If you are one of the three million plus that have jumped on the iPhone 4 bandwagon only to find out it's missing a wheel and might be heading in a different direction than you wanted to go, it's crunch time if you want to make a switch. Let's explore a few reasons to stick with the coveted Apple smartphone, as well as some considerations for taking Steve Jobs up on his offer to refund your money in full.
1. It's Awesome. Issues aside, it is a great smartphone. The iPhone 4 provides a significantly better smartphone platform than what RIM has to offer with the BlackBerry, and much better tools and security features for IT admins to manage the device within a network infrastructure than what Android currently has to offer.
The exponentially higher resolution of the Retina display, faster processor, more RAM, front-facing camera, and improved rear-facing camera are all good reasons to choose the iPhone 4--especially for customers that are already AT&T customers and don't have the freedom to choose smartphones like the EVO 4G, or the Droid X without paying an ETF.
2. Existing Investment. Businesses and consumers that have already joined the iPhone (or iPod Touch, or iPad) revolution have already invested time and money in the iPhone culture. Android Market is growing fast, but still has only a fraction of the apps available with Apple. Making a switch to a different platform would mean abandoning the investment in apps--and the time it took to get familiar with them and configure them--and finding and buying equivalent apps on a different smartphone platform.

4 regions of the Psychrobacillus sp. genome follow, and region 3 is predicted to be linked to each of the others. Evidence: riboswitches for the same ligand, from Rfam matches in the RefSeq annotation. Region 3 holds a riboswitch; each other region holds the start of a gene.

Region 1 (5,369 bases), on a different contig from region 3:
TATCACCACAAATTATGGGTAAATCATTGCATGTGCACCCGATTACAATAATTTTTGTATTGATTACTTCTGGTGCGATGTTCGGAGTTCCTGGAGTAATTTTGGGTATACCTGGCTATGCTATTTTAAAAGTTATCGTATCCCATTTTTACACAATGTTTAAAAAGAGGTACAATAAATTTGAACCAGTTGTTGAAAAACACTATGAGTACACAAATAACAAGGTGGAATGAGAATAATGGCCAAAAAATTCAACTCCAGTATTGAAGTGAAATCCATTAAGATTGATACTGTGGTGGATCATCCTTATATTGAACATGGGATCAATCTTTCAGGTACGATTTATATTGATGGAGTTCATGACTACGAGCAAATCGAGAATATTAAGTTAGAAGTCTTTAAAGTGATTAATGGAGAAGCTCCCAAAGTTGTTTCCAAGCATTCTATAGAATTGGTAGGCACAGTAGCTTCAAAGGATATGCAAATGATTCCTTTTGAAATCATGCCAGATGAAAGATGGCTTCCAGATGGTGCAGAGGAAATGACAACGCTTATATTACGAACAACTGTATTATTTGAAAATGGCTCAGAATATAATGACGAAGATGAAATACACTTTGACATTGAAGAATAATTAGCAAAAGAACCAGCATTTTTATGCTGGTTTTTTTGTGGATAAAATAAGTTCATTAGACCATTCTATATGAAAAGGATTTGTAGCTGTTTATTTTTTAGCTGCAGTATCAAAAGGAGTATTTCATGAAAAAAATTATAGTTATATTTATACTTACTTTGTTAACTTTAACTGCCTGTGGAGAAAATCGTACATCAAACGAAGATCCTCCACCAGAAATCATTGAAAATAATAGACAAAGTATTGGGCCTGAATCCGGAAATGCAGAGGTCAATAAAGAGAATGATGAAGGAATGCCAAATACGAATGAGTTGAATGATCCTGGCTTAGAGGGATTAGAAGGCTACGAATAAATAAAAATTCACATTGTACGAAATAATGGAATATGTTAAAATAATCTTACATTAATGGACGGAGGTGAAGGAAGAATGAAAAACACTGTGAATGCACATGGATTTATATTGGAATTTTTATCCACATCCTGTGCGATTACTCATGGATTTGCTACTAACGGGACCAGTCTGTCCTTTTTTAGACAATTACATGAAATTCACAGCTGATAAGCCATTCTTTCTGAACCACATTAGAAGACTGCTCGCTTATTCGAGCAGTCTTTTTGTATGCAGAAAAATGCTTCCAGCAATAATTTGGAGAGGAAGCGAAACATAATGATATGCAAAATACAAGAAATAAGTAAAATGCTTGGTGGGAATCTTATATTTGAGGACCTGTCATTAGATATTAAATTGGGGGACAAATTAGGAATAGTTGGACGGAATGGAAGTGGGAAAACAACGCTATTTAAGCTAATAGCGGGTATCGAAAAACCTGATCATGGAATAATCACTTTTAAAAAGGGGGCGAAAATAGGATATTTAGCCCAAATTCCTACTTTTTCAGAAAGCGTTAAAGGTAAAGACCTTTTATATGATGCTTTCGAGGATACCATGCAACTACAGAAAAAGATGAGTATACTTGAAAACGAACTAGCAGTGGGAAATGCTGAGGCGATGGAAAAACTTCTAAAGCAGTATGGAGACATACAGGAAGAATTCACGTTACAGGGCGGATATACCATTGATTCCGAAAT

3. It's not alone. Steve Jobs was eager to point out that the various issues being reported with the iPhone 4 affect only a small percentage of the three million users. That may be true, and it may be that the issues with the iPhone 4 seem larger than they are as a matter of the sheer volume of iPhone 4s that are out there.
The EVO 4G--the current top of the line Android smartphone at Sprint, and the Droid X--the recently launched top of the line Android smartphone at Verizon both have issues as well. No. I am not referring to the stupid sort of issues like Steve Jobs desperate attempt to demonstrate that the death grip is common among all smartphones. I mean real issues.
The EVO 4G is plagued with reports that the screen is coming loose and that it is losing responsiveness to touch--a severe handicap for a touchscreen device. Users that snapped up the Droid X are complaining that the display has bands, or flickering, or dead pixels, in some cases rendering the display useless--again a severe handicap for a touchscreen smartphone.